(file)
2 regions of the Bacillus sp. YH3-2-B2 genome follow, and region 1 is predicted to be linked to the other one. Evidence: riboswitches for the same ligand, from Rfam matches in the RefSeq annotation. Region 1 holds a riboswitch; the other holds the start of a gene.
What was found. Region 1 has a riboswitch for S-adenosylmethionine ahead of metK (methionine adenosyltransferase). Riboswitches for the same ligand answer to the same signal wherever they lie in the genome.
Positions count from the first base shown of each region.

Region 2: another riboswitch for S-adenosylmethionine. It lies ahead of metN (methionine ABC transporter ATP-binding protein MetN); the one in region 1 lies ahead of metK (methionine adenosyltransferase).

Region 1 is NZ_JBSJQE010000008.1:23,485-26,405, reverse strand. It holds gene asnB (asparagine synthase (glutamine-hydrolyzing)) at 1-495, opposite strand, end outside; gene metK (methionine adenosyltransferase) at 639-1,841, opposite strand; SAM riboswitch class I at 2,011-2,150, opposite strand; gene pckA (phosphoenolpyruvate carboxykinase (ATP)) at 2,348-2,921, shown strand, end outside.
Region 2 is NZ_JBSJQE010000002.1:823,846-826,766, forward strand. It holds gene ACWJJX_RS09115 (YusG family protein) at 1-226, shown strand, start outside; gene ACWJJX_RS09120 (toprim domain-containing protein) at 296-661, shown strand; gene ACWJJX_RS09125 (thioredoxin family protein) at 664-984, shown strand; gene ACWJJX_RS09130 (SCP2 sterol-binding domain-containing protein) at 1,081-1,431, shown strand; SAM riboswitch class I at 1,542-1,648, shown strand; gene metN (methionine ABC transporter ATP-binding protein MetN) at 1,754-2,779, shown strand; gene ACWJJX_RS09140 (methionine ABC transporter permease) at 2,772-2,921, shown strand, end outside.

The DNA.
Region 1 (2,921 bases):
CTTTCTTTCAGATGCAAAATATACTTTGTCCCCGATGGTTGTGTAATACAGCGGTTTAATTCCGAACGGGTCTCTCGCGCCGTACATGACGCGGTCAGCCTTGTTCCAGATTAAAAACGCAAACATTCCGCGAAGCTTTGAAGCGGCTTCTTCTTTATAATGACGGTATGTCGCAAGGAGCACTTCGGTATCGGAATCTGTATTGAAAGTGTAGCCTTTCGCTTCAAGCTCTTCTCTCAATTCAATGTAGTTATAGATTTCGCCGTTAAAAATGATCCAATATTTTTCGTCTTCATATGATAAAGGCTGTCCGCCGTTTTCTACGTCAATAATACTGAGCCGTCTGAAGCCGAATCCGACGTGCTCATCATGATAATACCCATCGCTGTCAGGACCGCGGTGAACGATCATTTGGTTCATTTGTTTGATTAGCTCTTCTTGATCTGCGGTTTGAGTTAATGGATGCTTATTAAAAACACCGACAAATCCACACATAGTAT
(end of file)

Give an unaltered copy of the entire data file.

2 regions of the Bacillus sp. YH3-2-B2 genome follow, and region 1 is predicted to be linked to the other one. Evidence: riboswitches for the same ligand, from Rfam matches in the RefSeq annotation. Region 1 holds a riboswitch; the other holds the start of a gene.
What was found. Region 1 has a riboswitch for S-adenosylmethionine ahead of metK (methionine adenosyltransferase). Riboswitches for the same ligand answer to the same signal wherever they lie in the genome.
Positions count from the first base shown of each region.

Region 2: another riboswitch for S-adenosylmethionine. It lies ahead of metN (methionine ABC transporter ATP-binding protein MetN); the one in region 1 lies ahead of metK (methionine adenosyltransferase).

Region 1 is NZ_JBSJQE010000008.1:23,485-26,405, reverse strand. It holds gene asnB (asparagine synthase (glutamine-hydrolyzing)) at 1-495, opposite strand, end outside; gene metK (methionine adenosyltransferase) at 639-1,841, opposite strand; SAM riboswitch class I at 2,011-2,150, opposite strand; gene pckA (phosphoenolpyruvate carboxykinase (ATP)) at 2,348-2,921, shown strand, end outside.
Region 2 is NZ_JBSJQE010000002.1:823,846-826,766, forward strand. It holds gene ACWJJX_RS09115 (YusG family protein) at 1-226, shown strand, start outside; gene ACWJJX_RS09120 (toprim domain-containing protein) at 296-661, shown strand; gene ACWJJX_RS09125 (thioredoxin family protein) at 664-984, shown strand; gene ACWJJX_RS09130 (SCP2 sterol-binding domain-containing protein) at 1,081-1,431, shown strand; SAM riboswitch class I at 1,542-1,648, shown strand; gene metN (methionine ABC transporter ATP-binding protein MetN) at 1,754-2,779, shown strand; gene ACWJJX_RS09140 (methionine ABC transporter permease) at 2,772-2,921, shown strand, end outside.

The DNA.
Region 1 (2,921 bases):
CTTTCTTTCAGATGCAAAATATACTTTGTCCCCGATGGTTGTGTAATACAGCGGTTTAATTCCGAACGGGTCTCTCGCGCCGTACATGACGCGGTCAGCCTTGTTCCAGATTAAAAACGCAAACATTCCGCGAAGCTTTGAAGCGGCTTCTTCTTTATAATGACGGTATGTCGCAAGGAGCACTTCGGTATCGGAATCTGTATTGAAAGTGTAGCCTTTCGCTTCAAGCTCTTCTCTCAATTCAATGTAGTTATAGATTTCGCCGTTAAAAATGATCCAATATTTTTCGTCTTCATATGATAAAGGCTGTCCGCCGTTTTCTACGTCAATAATACTGAGCCGTCTGAAGCCGAATCCGACGTGCTCATCATGATAATACCCATCGCTGTCAGGACCGCGGTGAACGATCATTTGGTTCATTTGTTTGATTAGCTCTTCTTGATCTGCGGTTTGAGTTAATGGATGCTTATTAAAAACACCGACAAATCCACACATAGTAT